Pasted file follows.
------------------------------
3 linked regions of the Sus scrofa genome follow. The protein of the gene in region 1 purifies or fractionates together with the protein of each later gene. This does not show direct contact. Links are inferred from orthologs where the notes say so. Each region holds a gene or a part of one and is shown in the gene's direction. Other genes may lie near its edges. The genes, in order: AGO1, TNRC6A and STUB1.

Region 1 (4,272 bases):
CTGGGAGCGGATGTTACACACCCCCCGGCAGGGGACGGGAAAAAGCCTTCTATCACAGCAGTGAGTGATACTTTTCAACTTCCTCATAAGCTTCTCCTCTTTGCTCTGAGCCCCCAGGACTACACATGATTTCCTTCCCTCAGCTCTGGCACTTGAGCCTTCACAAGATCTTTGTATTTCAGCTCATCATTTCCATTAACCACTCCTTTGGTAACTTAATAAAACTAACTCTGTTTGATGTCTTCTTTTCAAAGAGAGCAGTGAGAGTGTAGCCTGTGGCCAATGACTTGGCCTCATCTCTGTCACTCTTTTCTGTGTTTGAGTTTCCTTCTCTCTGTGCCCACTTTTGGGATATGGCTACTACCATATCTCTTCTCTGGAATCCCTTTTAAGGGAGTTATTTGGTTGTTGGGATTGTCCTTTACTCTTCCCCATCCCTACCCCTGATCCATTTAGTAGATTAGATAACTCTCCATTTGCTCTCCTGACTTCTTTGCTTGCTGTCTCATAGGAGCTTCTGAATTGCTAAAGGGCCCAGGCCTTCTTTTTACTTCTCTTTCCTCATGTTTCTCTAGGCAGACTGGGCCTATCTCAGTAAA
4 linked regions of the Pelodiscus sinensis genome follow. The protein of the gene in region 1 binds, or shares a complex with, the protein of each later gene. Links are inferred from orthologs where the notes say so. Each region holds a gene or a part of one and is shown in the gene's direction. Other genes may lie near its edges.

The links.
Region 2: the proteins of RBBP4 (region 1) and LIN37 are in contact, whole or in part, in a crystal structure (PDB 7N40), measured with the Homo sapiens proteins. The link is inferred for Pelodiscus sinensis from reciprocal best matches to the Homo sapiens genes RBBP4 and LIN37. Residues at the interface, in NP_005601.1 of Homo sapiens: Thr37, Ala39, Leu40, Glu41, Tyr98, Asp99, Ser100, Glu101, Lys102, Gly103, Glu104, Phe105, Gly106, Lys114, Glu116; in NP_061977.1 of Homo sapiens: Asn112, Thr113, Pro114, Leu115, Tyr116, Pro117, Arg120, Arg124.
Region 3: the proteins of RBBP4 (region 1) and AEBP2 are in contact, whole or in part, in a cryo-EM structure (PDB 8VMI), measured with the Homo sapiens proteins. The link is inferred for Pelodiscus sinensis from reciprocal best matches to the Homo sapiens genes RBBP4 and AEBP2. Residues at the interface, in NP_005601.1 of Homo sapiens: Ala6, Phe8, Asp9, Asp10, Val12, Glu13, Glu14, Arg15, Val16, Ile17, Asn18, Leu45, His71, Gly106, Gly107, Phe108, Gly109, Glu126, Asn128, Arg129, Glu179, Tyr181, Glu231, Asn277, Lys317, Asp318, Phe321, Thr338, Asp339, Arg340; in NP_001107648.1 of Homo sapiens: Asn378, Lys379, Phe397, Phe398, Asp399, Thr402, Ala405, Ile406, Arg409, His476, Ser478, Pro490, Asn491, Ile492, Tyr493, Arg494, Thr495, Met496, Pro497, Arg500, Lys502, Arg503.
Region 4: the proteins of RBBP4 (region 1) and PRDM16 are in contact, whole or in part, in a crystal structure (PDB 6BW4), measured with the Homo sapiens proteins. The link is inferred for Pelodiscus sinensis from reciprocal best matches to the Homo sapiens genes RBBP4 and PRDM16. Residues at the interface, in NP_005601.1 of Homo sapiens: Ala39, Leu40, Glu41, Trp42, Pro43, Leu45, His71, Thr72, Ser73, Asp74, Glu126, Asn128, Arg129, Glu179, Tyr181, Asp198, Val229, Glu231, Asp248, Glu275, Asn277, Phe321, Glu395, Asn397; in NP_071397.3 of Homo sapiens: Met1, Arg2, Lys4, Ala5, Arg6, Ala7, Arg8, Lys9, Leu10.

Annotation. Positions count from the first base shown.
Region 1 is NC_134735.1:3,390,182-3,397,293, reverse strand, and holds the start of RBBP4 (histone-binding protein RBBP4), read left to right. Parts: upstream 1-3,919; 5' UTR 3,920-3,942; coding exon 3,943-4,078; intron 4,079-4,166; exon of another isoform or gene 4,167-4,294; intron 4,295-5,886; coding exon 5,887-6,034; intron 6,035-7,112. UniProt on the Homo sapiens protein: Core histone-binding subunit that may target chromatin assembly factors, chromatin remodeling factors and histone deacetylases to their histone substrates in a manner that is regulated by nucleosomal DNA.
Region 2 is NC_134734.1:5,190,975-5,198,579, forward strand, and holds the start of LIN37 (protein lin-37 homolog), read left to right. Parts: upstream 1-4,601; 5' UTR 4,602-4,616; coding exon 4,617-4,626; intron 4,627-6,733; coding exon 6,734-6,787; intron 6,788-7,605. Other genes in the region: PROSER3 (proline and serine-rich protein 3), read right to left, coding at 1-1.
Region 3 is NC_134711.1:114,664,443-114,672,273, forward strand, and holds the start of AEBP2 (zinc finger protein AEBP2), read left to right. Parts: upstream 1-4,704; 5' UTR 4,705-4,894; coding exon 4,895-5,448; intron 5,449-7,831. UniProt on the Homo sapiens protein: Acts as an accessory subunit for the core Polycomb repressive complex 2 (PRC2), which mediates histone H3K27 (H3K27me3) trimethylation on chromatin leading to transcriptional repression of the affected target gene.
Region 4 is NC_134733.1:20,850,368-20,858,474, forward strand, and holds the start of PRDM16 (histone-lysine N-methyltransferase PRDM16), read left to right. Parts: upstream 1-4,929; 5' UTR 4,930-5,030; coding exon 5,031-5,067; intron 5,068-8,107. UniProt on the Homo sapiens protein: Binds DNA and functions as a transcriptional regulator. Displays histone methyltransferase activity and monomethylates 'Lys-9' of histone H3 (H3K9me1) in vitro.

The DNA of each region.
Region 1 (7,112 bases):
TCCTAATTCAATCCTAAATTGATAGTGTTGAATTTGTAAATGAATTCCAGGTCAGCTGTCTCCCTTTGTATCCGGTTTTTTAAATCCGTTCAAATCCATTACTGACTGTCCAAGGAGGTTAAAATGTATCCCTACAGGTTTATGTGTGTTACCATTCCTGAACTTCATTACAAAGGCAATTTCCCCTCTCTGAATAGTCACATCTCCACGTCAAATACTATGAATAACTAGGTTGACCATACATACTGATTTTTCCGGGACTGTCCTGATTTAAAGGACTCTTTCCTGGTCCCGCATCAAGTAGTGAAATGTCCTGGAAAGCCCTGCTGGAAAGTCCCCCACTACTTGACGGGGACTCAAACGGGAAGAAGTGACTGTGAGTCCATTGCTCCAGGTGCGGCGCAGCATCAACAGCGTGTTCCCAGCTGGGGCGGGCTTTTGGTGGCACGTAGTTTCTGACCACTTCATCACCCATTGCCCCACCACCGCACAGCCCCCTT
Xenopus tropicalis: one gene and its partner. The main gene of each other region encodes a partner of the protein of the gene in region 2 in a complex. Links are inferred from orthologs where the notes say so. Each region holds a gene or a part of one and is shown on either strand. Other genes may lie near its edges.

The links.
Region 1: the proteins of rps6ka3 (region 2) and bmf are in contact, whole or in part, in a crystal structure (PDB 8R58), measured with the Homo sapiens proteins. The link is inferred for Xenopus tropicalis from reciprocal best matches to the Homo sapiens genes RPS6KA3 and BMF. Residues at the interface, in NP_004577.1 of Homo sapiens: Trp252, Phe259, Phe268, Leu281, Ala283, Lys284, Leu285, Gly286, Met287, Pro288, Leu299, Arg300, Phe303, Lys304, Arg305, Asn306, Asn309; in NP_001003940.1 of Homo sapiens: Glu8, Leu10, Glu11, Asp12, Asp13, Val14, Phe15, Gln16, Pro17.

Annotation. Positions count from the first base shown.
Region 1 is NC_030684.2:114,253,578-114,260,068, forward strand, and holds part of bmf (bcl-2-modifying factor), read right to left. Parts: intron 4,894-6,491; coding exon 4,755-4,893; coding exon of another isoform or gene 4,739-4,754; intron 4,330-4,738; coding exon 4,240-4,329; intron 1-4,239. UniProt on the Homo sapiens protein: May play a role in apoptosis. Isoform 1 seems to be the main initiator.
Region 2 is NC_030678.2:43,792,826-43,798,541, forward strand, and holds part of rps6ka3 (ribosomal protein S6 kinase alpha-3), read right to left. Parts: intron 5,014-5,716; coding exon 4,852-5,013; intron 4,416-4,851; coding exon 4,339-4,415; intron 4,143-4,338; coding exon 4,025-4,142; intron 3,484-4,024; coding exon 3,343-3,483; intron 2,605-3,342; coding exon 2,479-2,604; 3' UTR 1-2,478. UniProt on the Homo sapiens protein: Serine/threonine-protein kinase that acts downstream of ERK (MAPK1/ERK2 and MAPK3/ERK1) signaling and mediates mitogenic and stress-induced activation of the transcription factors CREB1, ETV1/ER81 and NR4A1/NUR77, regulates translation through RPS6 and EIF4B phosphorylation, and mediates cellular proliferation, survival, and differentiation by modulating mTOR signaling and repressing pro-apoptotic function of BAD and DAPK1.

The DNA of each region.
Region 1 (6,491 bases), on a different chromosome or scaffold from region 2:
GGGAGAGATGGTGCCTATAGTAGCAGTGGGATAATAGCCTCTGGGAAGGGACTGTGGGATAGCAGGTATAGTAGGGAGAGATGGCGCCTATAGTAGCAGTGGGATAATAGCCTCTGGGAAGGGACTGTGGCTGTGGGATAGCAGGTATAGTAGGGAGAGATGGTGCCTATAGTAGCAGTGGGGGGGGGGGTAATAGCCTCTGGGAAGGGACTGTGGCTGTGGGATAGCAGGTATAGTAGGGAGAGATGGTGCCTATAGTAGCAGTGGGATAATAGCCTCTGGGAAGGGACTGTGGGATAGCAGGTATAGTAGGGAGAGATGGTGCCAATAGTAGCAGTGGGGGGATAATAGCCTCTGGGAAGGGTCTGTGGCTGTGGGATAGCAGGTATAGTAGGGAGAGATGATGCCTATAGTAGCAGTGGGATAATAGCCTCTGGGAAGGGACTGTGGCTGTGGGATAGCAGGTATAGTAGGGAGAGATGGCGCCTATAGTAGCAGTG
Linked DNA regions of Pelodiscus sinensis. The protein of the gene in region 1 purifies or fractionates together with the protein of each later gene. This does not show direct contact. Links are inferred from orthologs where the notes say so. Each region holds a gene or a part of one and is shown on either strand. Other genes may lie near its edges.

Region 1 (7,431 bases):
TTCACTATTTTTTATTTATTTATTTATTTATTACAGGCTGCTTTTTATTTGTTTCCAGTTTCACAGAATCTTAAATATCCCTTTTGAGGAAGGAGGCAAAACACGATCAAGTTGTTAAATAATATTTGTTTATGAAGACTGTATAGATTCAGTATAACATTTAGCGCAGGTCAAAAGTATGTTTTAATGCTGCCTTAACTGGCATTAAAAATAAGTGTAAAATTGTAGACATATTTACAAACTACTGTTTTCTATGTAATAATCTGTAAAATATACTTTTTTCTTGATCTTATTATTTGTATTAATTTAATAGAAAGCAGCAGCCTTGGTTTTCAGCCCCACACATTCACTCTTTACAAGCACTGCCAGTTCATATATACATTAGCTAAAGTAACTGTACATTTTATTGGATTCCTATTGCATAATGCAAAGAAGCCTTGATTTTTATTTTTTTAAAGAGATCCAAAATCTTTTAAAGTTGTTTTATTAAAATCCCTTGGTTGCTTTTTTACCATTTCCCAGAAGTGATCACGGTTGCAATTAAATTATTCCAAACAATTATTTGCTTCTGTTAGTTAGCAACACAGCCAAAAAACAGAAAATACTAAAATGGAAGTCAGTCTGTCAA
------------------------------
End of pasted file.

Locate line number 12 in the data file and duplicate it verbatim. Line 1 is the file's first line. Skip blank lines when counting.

Region 3 is NC_134711.1:114,664,443-114,672,273, forward strand, and holds the start of AEBP2 (zinc finger protein AEBP2), read left to right. Parts: upstream 1-4,704; 5' UTR 4,705-4,894; coding exon 4,895-5,448; intron 5,449-7,831. UniProt on the Homo sapiens protein: Acts as an accessory subunit for the core Polycomb repressive complex 2 (PRC2), which mediates histone H3K27 (H3K27me3) trimethylation on chromatin leading to transcriptional repression of the affected target gene.